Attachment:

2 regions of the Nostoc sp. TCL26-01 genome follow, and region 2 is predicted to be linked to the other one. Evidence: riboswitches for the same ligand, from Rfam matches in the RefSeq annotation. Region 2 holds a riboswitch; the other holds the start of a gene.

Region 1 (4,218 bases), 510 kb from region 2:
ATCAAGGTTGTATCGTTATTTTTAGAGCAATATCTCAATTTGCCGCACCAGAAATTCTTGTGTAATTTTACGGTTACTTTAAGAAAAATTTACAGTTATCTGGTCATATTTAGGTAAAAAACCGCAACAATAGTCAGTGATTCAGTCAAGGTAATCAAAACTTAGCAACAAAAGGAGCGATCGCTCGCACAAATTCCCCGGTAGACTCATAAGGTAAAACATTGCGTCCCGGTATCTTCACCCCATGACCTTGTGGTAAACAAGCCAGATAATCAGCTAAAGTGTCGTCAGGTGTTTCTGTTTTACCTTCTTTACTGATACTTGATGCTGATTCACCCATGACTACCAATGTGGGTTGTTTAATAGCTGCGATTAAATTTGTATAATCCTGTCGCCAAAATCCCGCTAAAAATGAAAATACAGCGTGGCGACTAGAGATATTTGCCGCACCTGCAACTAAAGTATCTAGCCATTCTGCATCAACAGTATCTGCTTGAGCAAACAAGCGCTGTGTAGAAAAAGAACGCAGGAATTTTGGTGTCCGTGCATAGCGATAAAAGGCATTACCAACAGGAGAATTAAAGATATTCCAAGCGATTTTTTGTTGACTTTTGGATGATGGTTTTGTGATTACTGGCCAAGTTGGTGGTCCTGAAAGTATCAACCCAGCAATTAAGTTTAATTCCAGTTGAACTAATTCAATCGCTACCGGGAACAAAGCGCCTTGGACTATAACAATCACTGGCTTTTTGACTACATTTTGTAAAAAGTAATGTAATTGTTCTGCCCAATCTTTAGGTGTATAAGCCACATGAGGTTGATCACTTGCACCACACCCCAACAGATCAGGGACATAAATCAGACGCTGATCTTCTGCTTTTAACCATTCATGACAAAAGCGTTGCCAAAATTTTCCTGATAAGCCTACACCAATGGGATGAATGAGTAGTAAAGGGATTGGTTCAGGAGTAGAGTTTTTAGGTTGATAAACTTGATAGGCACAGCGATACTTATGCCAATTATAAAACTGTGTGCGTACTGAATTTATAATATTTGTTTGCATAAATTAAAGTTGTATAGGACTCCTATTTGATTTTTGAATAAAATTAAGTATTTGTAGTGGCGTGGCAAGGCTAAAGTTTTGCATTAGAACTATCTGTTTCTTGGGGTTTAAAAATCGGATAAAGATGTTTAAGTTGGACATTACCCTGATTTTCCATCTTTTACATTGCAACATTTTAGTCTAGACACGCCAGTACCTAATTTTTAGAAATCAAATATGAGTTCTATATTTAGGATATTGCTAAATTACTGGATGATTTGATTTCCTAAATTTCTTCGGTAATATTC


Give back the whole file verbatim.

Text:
2 regions of the Nostoc sp. TCL26-01 genome follow, and region 2 is predicted to be linked to the other one. Evidence: riboswitches for the same ligand, from Rfam matches in the RefSeq annotation. Region 2 holds a riboswitch; the other holds the start of a gene.

Region 1 (4,218 bases), 510 kb from region 2:
ATCAAGGTTGTATCGTTATTTTTAGAGCAATATCTCAATTTGCCGCACCAGAAATTCTTGTGTAATTTTACGGTTACTTTAAGAAAAATTTACAGTTATCTGGTCATATTTAGGTAAAAAACCGCAACAATAGTCAGTGATTCAGTCAAGGTAATCAAAACTTAGCAACAAAAGGAGCGATCGCTCGCACAAATTCCCCGGTAGACTCATAAGGTAAAACATTGCGTCCCGGTATCTTCACCCCATGACCTTGTGGTAAACAAGCCAGATAATCAGCTAAAGTGTCGTCAGGTGTTTCTGTTTTACCTTCTTTACTGATACTTGATGCTGATTCACCCATGACTACCAATGTGGGTTGTTTAATAGCTGCGATTAAATTTGTATAATCCTGTCGCCAAAATCCCGCTAAAAATGAAAATACAGCGTGGCGACTAGAGATATTTGCCGCACCTGCAACTAAAGTATCTAGCCATTCTGCATCAACAGTATCTGCTTGAGCAAACAAGCGCTGTGTAGAAAAAGAACGCAGGAATTTTGGTGTCCGTGCATAGCGATAAAAGGCATTACCAACAGGAGAATTAAAGATATTCCAAGCGATTTTTTGTTGACTTTTGGATGATGGTTTTGTGATTACTGGCCAAGTTGGTGGTCCTGAAAGTATCAACCCAGCAATTAAGTTTAATTCCAGTTGAACTAATTCAATCGCTACCGGGAACAAAGCGCCTTGGACTATAACAATCACTGGCTTTTTGACTACATTTTGTAAAAAGTAATGTAATTGTTCTGCCCAATCTTTAGGTGTATAAGCCACATGAGGTTGATCACTTGCACCACACCCCAACAGATCAGGGACATAAATCAGACGCTGATCTTCTGCTTTTAACCATTCATGACAAAAGCGTTGCCAAAATTTTCCTGATAAGCCTACACCAATGGGATGAATGAGTAGTAAAGGGATTGGTTCAGGAGTAGAGTTTTTAGGTTGATAAACTTGATAGGCACAGCGATACTTATGCCAATTATAAAACTGTGTGCGTACTGAATTTATAATATTTGTTTGCATAAATTAAAGTTGTATAGGACTCCTATTTGATTTTTGAATAAAATTAAGTATTTGTAGTGGCGTGGCAAGGCTAAAGTTTTGCATTAGAACTATCTGTTTCTTGGGGTTTAAAAATCGGATAAAGATGTTTAAGTTGGACATTACCCTGATTTTCCATCTTTTACATTGCAACATTTTAGTCTAGACACGCCAGTACCTAATTTTTAGAAATCAAATATGAGTTCTATATTTAGGATATTGCTAAATTACTGGATGATTTGATTTCCTAAATTTCTTCGGTAATATTC